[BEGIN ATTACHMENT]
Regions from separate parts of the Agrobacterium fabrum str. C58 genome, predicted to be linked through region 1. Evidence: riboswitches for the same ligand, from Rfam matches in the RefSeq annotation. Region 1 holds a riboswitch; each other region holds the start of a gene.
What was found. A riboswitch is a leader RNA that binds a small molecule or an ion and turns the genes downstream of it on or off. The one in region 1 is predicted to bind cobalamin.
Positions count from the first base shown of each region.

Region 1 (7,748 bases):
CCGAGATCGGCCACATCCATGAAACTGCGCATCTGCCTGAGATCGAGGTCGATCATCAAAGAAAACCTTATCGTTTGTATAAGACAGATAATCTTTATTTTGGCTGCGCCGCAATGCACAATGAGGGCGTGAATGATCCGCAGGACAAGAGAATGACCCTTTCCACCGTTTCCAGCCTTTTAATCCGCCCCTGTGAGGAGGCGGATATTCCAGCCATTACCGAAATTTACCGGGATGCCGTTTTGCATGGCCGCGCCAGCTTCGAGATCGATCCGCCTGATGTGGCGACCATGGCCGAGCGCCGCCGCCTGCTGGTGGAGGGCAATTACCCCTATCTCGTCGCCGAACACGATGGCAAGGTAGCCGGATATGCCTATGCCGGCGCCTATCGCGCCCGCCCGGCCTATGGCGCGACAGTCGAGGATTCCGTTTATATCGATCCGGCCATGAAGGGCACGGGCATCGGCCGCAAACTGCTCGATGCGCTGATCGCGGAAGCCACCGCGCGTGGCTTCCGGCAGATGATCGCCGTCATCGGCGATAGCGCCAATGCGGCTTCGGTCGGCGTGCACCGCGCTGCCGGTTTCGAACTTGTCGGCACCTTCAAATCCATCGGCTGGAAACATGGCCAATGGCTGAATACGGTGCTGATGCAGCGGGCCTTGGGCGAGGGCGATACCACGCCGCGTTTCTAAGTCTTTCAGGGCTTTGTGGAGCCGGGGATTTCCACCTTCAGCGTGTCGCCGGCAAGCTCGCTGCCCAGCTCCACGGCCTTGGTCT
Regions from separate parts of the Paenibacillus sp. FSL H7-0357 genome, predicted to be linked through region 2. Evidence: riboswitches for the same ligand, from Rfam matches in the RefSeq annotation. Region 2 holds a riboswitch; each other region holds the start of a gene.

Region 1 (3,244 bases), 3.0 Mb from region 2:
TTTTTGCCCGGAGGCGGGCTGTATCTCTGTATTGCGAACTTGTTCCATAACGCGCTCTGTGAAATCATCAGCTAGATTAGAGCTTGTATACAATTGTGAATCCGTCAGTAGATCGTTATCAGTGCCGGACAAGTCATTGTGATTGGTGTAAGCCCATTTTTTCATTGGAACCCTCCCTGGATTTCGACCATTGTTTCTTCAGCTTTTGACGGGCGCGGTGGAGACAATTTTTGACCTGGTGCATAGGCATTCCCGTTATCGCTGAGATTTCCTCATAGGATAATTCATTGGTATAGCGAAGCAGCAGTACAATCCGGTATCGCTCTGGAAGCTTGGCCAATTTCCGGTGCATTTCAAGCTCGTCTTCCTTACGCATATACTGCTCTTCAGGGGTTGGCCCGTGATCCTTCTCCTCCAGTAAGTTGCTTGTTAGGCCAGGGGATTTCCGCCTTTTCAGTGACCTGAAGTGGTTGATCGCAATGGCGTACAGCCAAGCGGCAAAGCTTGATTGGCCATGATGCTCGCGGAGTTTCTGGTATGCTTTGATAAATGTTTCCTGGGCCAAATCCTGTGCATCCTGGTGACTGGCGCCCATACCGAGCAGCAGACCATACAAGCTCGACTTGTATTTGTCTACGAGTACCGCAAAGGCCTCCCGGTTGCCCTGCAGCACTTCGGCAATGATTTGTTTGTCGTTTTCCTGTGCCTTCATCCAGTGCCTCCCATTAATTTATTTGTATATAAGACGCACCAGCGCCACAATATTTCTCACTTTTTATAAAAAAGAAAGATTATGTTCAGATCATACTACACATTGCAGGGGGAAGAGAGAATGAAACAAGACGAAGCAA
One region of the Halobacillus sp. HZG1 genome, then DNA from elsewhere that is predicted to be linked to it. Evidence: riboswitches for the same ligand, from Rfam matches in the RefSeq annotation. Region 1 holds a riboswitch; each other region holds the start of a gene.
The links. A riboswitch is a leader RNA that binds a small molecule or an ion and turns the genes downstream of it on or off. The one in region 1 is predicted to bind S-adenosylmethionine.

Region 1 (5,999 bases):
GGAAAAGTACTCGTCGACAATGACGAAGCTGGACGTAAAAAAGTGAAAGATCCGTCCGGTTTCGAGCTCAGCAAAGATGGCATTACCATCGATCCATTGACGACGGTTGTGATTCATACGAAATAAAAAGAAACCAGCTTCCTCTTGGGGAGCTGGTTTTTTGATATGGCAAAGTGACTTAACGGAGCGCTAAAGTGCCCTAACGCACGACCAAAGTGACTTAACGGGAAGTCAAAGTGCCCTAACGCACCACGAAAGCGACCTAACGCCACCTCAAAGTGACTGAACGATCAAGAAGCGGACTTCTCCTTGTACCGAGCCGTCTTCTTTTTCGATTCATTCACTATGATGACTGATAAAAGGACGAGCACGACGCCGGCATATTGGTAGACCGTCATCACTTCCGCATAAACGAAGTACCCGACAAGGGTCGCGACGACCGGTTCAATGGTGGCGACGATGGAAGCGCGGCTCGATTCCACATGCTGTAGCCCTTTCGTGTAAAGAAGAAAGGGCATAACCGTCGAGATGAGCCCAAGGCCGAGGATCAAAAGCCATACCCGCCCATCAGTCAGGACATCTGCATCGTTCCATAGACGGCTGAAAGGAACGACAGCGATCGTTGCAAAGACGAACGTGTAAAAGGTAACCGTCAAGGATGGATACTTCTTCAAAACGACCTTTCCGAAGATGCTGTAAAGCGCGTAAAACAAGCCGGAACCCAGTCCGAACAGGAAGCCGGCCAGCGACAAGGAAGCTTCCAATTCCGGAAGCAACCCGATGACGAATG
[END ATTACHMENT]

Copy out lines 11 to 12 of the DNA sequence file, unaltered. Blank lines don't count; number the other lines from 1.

Region 1 (5,999 bases):
GGAAAAGTACTCGTCGACAATGACGAAGCTGGACGTAAAAAAGTGAAAGATCCGTCCGGTTTCGAGCTCAGCAAAGATGGCATTACCATCGATCCATTGACGACGGTTGTGATTCATACGAAATAAAAAGAAACCAGCTTCCTCTTGGGGAGCTGGTTTTTTGATATGGCAAAGTGACTTAACGGAGCGCTAAAGTGCCCTAACGCACGACCAAAGTGACTTAACGGGAAGTCAAAGTGCCCTAACGCACCACGAAAGCGACCTAACGCCACCTCAAAGTGACTGAACGATCAAGAAGCGGACTTCTCCTTGTACCGAGCCGTCTTCTTTTTCGATTCATTCACTATGATGACTGATAAAAGGACGAGCACGACGCCGGCATATTGGTAGACCGTCATCACTTCCGCATAAACGAAGTACCCGACAAGGGTCGCGACGACCGGTTCAATGGTGGCGACGATGGAAGCGCGGCTCGATTCCACATGCTGTAGCCCTTTCGTGTAAAGAAGAAAGGGCATAACCGTCGAGATGAGCCCAAGGCCGAGGATCAAAAGCCATACCCGCCCATCAGTCAGGACATCTGCATCGTTCCATAGACGGCTGAAAGGAACGACAGCGATCGTTGCAAAGACGAACGTGTAAAAGGTAACCGTCAAGGATGGATACTTCTTCAAAACGACCTTTCCGAAGATGCTGTAAAGCGCGTAAAACAAGCCGGAACCCAGTCCGAACAGGAAGCCGGCCAGCGACAAGGAAGCTTCCAATTCCGGAAGCAACCCGATGACGAATG